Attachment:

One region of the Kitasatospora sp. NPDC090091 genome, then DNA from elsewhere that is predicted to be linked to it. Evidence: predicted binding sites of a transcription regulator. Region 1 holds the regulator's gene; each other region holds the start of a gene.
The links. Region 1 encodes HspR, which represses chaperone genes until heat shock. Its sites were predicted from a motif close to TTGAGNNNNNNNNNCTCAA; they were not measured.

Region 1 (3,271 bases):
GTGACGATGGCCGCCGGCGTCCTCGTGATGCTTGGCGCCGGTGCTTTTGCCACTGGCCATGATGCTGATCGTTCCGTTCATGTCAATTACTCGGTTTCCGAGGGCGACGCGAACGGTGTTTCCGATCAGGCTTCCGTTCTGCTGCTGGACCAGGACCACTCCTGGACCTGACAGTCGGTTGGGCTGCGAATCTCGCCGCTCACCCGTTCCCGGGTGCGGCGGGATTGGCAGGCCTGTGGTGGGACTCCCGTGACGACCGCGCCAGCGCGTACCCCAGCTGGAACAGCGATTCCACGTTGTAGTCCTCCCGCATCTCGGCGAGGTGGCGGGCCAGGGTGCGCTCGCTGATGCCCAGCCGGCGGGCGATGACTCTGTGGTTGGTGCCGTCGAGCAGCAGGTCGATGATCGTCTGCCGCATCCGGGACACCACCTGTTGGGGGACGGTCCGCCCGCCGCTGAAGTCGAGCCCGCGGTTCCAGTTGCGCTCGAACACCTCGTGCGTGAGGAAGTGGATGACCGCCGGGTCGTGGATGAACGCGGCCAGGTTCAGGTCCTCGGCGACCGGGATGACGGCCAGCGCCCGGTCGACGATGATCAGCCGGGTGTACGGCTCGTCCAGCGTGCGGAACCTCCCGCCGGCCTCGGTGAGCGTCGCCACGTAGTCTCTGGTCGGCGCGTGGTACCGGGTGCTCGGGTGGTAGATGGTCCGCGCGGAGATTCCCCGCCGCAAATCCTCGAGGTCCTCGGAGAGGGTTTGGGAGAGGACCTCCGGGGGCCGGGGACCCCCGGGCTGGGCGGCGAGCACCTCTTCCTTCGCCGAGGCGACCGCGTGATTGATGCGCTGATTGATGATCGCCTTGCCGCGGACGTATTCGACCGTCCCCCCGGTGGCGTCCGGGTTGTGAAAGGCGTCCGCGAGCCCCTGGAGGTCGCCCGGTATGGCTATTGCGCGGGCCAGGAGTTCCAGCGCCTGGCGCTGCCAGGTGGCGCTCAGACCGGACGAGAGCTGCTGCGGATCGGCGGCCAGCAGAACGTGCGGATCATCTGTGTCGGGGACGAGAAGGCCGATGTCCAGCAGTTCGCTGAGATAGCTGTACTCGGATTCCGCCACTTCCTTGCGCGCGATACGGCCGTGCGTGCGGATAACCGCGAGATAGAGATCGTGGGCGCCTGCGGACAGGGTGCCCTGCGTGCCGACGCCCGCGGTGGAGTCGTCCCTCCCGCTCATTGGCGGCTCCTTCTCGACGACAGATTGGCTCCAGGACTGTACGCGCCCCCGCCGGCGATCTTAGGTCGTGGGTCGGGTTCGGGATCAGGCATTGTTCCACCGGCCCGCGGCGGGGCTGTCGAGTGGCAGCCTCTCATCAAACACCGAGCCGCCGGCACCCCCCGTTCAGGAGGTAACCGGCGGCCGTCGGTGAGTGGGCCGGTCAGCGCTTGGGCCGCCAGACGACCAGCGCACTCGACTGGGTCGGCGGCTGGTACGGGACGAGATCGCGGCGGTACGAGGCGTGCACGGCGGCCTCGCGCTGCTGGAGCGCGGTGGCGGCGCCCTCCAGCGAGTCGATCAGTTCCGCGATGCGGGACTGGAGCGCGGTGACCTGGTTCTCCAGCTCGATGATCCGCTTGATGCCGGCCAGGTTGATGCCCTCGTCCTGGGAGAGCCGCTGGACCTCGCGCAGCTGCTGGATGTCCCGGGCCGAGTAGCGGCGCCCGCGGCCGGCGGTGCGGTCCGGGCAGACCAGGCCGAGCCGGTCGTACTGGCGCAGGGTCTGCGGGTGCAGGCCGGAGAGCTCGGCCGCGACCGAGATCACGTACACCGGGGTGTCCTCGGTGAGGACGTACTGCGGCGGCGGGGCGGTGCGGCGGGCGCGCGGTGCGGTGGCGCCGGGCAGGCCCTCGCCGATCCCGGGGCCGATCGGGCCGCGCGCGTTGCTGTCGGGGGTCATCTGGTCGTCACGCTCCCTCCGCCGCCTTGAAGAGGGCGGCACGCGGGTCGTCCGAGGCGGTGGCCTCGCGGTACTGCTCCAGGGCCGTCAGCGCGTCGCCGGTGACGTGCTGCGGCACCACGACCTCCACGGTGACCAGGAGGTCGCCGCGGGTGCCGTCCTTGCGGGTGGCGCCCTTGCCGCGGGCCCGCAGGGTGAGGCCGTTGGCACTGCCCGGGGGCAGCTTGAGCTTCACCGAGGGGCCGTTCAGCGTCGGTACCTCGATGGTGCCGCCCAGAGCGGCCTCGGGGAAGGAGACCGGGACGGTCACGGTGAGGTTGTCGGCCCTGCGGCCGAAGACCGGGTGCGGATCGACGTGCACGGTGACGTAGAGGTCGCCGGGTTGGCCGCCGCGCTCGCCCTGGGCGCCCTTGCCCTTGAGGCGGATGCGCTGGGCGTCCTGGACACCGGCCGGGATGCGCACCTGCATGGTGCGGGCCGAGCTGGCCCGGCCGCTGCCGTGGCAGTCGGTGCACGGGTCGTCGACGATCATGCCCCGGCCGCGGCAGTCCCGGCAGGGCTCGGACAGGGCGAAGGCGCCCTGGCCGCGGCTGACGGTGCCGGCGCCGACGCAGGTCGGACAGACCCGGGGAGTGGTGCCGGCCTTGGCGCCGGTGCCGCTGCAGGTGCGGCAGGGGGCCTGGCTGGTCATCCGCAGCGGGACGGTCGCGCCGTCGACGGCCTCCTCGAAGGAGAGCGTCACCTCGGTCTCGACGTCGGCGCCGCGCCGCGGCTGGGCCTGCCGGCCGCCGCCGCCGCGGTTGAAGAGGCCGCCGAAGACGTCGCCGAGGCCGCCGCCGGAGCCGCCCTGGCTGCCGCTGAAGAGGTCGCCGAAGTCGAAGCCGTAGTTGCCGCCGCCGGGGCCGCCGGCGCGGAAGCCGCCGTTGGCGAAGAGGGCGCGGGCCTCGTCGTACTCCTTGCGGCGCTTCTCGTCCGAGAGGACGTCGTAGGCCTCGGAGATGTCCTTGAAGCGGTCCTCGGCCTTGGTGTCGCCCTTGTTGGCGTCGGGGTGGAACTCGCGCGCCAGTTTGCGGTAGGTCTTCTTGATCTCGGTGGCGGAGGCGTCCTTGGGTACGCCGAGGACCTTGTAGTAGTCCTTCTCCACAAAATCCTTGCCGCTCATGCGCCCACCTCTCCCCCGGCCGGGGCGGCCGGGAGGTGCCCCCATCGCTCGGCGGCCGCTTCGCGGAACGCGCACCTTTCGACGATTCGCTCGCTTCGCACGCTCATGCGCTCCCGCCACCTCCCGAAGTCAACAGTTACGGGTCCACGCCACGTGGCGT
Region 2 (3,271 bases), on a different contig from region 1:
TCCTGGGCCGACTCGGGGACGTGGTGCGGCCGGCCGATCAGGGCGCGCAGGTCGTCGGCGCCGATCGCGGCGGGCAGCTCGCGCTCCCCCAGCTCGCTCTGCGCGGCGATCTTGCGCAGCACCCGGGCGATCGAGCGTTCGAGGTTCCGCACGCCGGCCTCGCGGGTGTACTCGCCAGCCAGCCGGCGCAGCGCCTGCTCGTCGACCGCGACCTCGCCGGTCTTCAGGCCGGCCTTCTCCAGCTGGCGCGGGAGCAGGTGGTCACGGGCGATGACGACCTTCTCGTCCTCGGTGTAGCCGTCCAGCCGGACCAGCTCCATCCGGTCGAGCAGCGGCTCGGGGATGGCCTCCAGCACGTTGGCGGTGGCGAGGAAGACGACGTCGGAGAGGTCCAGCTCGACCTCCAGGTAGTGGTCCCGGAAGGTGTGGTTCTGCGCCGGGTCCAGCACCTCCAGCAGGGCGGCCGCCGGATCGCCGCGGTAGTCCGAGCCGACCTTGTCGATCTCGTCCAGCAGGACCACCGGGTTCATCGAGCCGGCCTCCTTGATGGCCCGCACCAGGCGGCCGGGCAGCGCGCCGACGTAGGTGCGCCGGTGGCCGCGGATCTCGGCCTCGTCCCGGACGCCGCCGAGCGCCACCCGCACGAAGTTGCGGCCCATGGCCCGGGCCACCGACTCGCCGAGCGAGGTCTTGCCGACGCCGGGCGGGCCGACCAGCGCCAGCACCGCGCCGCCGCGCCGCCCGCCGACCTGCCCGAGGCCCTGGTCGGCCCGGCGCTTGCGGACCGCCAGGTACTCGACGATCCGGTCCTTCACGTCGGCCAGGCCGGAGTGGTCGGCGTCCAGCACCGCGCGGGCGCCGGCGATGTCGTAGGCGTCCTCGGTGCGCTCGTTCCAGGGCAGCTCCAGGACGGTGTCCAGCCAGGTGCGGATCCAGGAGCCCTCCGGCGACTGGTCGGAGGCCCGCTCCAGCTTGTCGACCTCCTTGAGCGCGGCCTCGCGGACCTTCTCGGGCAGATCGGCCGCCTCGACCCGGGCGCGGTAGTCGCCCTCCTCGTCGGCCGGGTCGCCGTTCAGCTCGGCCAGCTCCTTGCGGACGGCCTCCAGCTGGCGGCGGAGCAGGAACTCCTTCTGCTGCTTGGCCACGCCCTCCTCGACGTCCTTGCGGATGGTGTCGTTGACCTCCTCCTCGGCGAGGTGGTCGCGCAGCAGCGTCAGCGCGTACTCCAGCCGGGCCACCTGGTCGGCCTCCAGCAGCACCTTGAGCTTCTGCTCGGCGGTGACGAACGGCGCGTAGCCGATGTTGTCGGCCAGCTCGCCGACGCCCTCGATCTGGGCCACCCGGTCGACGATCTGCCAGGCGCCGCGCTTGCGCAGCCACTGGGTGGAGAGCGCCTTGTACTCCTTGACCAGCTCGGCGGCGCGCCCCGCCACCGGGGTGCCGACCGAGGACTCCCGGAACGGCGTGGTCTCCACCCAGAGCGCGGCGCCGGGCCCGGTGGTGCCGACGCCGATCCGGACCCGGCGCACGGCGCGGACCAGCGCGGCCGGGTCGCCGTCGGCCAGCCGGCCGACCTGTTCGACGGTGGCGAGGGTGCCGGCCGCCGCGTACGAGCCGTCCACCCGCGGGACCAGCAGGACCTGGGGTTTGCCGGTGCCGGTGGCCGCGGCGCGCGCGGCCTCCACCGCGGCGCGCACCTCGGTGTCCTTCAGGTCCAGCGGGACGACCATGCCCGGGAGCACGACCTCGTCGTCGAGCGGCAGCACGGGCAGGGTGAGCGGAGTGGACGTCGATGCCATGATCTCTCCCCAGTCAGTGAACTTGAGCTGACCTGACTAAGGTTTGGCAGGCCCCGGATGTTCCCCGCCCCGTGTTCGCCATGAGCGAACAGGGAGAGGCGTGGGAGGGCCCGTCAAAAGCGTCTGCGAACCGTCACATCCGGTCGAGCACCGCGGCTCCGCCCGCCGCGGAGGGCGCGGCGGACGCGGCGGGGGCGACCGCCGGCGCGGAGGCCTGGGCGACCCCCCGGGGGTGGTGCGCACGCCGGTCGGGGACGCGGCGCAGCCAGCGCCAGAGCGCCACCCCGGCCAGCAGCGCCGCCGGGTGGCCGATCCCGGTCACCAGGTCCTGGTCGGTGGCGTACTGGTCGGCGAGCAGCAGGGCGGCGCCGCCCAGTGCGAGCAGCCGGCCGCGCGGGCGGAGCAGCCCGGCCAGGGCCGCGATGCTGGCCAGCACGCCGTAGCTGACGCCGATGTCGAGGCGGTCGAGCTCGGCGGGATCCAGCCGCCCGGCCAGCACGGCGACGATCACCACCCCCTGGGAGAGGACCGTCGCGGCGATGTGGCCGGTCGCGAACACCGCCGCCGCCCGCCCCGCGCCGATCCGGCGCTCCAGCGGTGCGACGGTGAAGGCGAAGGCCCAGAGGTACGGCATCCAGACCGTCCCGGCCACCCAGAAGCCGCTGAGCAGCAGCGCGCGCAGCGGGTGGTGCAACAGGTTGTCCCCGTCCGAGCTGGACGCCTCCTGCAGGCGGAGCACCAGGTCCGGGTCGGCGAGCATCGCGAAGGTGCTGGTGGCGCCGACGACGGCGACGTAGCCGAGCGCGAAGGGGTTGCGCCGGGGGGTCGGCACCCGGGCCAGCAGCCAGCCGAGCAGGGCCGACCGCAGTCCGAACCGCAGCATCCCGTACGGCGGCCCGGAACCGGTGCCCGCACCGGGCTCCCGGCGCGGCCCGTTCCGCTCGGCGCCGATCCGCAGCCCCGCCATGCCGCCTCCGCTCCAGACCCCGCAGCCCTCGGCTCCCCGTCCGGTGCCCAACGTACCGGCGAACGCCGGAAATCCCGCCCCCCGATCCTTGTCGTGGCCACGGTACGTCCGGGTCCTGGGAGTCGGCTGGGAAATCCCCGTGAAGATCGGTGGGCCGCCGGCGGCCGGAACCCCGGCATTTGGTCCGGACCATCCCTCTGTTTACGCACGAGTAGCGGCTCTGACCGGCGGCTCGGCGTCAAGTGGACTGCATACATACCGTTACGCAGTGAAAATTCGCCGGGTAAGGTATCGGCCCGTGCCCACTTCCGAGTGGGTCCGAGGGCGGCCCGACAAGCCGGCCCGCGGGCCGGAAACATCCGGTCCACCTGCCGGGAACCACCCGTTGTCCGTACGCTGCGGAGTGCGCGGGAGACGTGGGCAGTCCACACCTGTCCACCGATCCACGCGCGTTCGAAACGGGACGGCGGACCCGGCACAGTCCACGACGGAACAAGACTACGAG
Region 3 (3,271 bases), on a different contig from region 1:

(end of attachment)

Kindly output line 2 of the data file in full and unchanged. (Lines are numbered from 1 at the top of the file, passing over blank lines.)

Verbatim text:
The links. Region 1 encodes HspR, which represses chaperone genes until heat shock. Its sites were predicted from a motif close to TTGAGNNNNNNNNNCTCAA; they were not measured.